“Well, we have fog, so that’s something,” said Helle, who wore his signature leather jacket with the name of his favorite band, Whitesnake, written across the back in black marker. The others wore leather jackets decked out with patches and metal spikes. The lead singer yelled out a minute-and-a-half tirade about having to do everyday chores like cleaning, and things he wants to do but can’t, like eating candy. They barely moved their feet.

The crazy thing is, the group won. The competition's national jury, which included a panel of musicians, taxi drivers and children, favored a boy band with a catchy tune about relationships. But call-in voters, whose collective opinion counts for 90% of the score, tipped the scales.

"The lyrics that we have, they fit punk," says Sami Helle, who plays bass for Pertti Kurikan Nimipäivät. From left: Pertti Kurikaa, Sami Helle, Kari Aalto, and Toni Välitalo.

"The lyrics that we have, they fit punk," says Sami Helle, who plays bass for Pertti Kurikan Nimipäivät. From left: Pertti Kurikaa, Sami Helle, Kari Aalto, and Toni Välitalo.

Credit:

Courtesy of Sony Music Entertainment Finland

Some observers picked them as the favorite going into the competition, but their win caught others off-guard.

“I was just horrified,” John O'Connor says. “I thought this is possibly the worst song I have every heard in Eurovision, bar none.”

But, like a lot of the fans who called in to vote for PKN, O’Connor’s opinion changed when he heard more about their story.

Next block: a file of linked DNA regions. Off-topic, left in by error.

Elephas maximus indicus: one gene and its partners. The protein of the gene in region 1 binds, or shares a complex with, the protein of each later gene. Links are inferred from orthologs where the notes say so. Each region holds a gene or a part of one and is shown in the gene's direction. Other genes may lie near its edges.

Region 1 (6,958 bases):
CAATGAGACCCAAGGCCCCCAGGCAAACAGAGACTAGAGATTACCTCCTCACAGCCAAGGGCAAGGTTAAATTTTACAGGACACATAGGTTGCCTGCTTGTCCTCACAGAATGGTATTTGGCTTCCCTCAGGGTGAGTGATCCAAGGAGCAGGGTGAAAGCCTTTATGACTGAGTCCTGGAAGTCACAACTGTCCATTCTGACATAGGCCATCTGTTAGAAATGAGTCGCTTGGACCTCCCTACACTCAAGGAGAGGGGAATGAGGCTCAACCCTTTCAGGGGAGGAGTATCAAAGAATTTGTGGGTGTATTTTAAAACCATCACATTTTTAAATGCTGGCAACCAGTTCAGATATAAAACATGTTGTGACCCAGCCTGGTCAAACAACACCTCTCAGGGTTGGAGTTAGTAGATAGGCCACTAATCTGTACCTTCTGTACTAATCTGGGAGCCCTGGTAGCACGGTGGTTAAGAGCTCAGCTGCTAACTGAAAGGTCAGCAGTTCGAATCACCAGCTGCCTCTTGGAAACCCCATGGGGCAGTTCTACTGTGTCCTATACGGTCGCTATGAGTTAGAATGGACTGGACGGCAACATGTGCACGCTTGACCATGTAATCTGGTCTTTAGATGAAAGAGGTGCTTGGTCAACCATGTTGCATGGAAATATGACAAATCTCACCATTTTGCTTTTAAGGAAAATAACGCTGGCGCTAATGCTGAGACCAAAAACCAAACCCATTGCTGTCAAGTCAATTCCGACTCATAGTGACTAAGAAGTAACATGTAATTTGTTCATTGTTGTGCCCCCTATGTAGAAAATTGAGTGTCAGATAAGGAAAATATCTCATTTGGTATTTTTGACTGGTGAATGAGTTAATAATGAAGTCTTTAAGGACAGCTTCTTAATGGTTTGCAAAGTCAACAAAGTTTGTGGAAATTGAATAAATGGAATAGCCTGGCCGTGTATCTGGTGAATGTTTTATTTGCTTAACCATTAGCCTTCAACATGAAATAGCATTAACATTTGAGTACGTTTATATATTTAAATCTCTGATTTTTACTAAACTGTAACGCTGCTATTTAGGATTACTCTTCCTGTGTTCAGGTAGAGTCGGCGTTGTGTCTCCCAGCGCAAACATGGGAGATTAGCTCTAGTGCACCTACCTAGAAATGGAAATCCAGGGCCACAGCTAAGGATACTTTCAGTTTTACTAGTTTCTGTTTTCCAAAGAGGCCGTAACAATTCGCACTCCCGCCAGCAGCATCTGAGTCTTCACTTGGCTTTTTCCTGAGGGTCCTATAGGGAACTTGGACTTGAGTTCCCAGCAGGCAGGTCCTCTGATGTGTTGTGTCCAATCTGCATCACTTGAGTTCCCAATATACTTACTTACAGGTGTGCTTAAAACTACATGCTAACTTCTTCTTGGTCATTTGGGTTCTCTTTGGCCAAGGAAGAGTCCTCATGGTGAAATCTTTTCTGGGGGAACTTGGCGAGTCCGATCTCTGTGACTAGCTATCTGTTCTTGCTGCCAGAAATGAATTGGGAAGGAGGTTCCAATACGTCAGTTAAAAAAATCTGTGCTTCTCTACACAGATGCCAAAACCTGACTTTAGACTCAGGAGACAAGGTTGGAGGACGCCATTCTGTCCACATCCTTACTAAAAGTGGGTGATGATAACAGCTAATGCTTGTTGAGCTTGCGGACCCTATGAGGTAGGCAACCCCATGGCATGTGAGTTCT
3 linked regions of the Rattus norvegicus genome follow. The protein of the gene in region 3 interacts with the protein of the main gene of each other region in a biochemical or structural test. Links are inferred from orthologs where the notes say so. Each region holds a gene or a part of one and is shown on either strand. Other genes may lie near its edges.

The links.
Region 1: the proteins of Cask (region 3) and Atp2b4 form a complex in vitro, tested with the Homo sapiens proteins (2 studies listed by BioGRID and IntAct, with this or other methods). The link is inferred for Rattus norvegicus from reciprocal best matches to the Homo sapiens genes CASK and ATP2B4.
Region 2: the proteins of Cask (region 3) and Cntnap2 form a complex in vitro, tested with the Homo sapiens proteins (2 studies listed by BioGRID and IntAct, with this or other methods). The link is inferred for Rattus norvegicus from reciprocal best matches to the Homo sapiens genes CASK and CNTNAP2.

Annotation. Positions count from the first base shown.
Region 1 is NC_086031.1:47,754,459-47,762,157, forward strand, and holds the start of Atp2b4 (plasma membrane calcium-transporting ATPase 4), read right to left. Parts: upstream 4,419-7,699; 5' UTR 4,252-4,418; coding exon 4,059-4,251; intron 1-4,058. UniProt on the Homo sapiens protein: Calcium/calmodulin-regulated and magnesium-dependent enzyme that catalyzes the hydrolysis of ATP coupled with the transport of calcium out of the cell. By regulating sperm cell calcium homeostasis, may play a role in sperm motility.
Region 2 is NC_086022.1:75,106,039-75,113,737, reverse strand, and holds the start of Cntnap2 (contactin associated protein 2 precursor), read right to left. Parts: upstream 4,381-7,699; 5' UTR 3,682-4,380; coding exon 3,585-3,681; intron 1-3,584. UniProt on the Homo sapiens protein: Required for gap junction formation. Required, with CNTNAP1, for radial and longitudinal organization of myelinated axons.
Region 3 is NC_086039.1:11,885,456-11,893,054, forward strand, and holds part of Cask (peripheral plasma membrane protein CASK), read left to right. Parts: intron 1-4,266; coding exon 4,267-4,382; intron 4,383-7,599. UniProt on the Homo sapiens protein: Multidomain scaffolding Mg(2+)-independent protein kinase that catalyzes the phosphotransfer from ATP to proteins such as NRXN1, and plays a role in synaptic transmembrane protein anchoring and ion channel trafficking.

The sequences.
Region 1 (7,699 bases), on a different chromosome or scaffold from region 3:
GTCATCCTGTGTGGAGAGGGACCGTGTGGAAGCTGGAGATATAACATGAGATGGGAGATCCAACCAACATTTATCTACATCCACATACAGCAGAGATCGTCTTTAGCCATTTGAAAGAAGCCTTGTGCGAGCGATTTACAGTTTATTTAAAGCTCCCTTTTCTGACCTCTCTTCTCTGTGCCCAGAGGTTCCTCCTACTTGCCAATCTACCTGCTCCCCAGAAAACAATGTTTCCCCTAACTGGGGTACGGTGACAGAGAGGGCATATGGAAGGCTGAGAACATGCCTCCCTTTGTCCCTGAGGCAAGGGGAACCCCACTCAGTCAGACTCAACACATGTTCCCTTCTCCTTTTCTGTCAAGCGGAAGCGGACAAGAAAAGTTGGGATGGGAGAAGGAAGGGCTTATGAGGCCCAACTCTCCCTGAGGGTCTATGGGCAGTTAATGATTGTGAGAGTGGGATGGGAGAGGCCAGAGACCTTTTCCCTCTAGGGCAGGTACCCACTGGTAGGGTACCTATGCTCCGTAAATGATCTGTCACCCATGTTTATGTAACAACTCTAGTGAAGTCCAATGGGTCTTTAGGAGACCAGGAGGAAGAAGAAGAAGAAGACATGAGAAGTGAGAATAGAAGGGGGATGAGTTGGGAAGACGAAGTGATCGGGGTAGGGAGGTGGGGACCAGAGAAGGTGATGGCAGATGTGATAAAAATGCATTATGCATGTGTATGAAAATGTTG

“It was only later on, when I was reading all the headlines, that suddenly it all made sense. I could see why this song would have resonated with the audience,” he says, “And I could see why it won.”

PKN’s win isn’t so surprising when you look at Finland’s Eurovision track record, he adds.

“Finland has always sort of gone out on this limb,” says O’Connor. “They were the first country ever to do reggae in the contest, which they did in 1981, and it was by this white, blonde, Rod Stewart look-alike. And it was absolutely dreadful.”

The next year, the country got zero points for a song about nuclear fallout.

In a half century of competing in Eurovision, Finland achieved their one and only victory with Lordi, a hard rock and heavy metal band dressed as armored monsters. “They’ve always done this sort of dark stuff,” notes O’Connor.

Some critics say PKN won with "pity points". But Jon Ola Sand, executive supervisor of the Eurovision Song Contest, says the group is as legitimate as any of the other performers. They’re honest punk rockers, “not trying to seduce anyone with a fancy melody or sort of fancy dance routine," he says. "It’s really a hardcore punk song. And, of course, with their background and their situation, it’s something completely different.”

The band accepted their victory on Saturday with tears in their eyes and gold confetti stuck to their black leather jackets. Helle’s voice cracked as he and Aalto belted out “We are the champions.”

Helle says the group won't change a thing for their performance at the Eurovision semifinals in May in Vienna, except that "there could be more smoke."